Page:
Pandemic associated disruptions in accessing healthcare has negative consequences for quality of care (17, 18). According to Heaman et al. (19), prenatal quality of care is underpinned by constructs that include information sharing, anticipatory guidance, sufficiency, approachability, and availability. During the COVID-19 pandemic, it is plausible that these constructs are perturbed given the need for the maternity environment to rapidly adapt (3). For example, during the pandemic, obstetric caregivers are tasked with staying informed and adapting to guidance regarding the availability of services and the impact of COVID-19 on pregnant women and their babies (20). As the guidance emerges and evolves, it may not always be possible for caregivers to provide this information. Furthermore, the redeployment of midwives to general nursing roles, reductions in staff numbers due to COVID-19 related sickness, the implementation of virtual instead of face-to face appointments (3), restrictions on both home births (21), and community visits (22) may negatively impact the sufficiency of services, the approachability, and availability of staff. As a result, quality of care for pregnant and postpartum women may be directly impacted by the COVID-19 pandemic however this remains to be determined.
The primary aim of this study was to describe access to (e.g., appointment fulfillment, cancellations, virtual means, and service suspensions) and quality of obstetric care (e.g., information sharing, anticipatory guidance, sufficiency, availability, and approachability) for pregnant and postpartum women during the COVID-19 pandemic. A secondary aim was to identify factors that predict quality of care in pregnant and postpartum women. Lastly, we aimed to explore what information would benefit pregnant and postpartum women during a pandemic to help inform clinical and research practice. The study was approved by the Ethics Committee at York St. John University (Reference number: STHEC0011) and adhered to the ethical statements outlined in the Declaration of Helsinki apart from registry in a publicly accessible database.
Between May 3 and June 28, 2020, women that self-reported as pregnant or in the first 6 months following delivery completed an online questionnaire advertised via social media platforms (Facebook, Twitter, Reddit) and shared publicly to facilitate snowball sampling. Women were ineligible to participate if not currently pregnant, or not within the first 6 months following delivery. Participants were made aware of the study aims, risks, and benefits alongside reassurance of freedom to withdraw from the questionnaire at any time-point. Electronic consent was requested before progressing to the survey.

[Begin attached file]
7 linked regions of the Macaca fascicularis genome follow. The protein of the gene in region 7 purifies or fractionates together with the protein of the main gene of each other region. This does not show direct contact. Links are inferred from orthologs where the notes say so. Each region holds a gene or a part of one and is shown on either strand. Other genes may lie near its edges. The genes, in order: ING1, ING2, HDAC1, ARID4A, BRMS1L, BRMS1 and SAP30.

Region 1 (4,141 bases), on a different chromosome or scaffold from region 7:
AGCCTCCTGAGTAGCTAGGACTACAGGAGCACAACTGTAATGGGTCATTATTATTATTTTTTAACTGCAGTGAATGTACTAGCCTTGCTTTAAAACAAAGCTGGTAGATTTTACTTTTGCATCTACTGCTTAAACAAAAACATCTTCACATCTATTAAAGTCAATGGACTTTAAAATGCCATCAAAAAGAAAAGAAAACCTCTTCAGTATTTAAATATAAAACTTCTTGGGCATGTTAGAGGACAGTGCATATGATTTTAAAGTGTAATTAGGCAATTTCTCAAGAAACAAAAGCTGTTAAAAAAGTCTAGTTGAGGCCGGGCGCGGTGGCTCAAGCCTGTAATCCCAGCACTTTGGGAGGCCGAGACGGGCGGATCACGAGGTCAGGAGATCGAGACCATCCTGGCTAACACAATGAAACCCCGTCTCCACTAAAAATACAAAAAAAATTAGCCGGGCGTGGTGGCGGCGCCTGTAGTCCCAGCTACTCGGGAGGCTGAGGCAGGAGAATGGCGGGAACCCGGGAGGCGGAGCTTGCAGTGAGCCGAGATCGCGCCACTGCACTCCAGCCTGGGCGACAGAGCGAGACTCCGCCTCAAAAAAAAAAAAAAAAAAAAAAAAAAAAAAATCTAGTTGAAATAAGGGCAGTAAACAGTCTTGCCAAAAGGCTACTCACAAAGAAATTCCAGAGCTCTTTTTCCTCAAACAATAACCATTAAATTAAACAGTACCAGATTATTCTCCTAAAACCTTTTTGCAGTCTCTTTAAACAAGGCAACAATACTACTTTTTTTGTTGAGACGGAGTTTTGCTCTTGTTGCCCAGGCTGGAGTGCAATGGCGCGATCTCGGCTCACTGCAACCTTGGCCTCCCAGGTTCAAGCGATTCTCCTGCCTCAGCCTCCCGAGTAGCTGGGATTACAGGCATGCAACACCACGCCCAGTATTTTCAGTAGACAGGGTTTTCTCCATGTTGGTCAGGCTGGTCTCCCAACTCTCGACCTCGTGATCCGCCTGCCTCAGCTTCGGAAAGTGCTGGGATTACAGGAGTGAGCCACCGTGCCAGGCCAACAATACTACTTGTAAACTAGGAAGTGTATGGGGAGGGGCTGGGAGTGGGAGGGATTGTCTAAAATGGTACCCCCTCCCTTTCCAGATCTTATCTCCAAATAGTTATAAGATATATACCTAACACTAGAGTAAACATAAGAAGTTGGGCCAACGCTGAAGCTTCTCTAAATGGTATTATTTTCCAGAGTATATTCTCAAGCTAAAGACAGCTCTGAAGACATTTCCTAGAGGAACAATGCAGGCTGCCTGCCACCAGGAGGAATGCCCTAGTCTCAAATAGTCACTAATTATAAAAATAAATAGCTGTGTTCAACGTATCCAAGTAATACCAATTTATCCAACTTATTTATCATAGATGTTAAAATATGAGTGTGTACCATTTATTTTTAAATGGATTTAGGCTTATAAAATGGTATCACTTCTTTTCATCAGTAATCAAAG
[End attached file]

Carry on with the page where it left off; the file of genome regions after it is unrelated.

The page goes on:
Participants answered questions on demographic factors including their age, level of education, ethnicity, employment status, health, and reproductive history. They responded to questions about symptoms, testing, and diagnosis of COVID-19 they experienced during/following pregnancy. The authors liaised with a midwife to confirm aspects of healthcare access to be captured in the questionnaire. Participants were asked about their current level of access to obstetric healthcare, including (1) the type of health care provider (e.g., obstetrician, midwife, general practitioner, a combination of each), (2) the place at which they received their care (hospital, family practice, private clinic, or other), (3) any changes in obstetric appointments or services (e.g., unchanged, canceled, or modified schedule; ability of their partner to attend appointments; transportation to appointments), and (4) any appointment preferences they had (physical attendance, virtual, home visit, no appointment). Pregnant women were asked about the impact of COVID-19 on their birth plans including birth partner permissions to attend and their feelings about this. All women were asked an open-ended question about what type of pregnancy related information would be/had been useful for them during this time (i.e., during a global pandemic).
Quality of Prenatal Care Questionnaire
All participants completed a validated questionnaire to quantify quality of healthcare using the 46-item Quality of Prenatal Care Questionnaire (QPCQ) (19). While the questionnaire is predominantly intended for use during pregnancy, it has been deemed a valid and reliable instrument to assess the relationship between quality of care and maternal health outcomes (23–25). Pregnant and postpartum women were asked to complete the questionnaire with their most recent pregnancy related appointment in mind.
The QPCQ is a self-report instrument that quantifies quality of prenatal care using a 5-point Likert scale ranging from 1 (strongly disagree) to 5 (strongly agree). It is comprised of six subscales that include information sharing (9 items), anticipatory guidance (11 items), sufficient time (5 items), approachability (4 items), availability (5 items), and support and respect (12 items). The sum of the QPCQ subscales are calculated and presented as a total score ranging from 46 to 230 with higher values indicating better quality of care. The total score obtained is divided by 46, and the score of each subscale is divided by the respective number of questions within that subscale. The mean score obtained (total or subscale) can range from 1 to 5, again with the higher value representative of better care quality. Cronbach's alpha was applied to each of the six subscales (α = 0.91, 0.92, 0.92, 0.87, 0.89, and 0.97, respectively) and totaled score of the QPCQ for internal consistency (α = 0.97). To contextualize participant QPCQ responses, the total score was expressed as a percentage of the possible maximum score (230), with scores at or over 70% indicating participant care was good, and scores under 70% indicating that care was poor (26). This percent score and dichotomous coding was used in subsequent statistical analyses.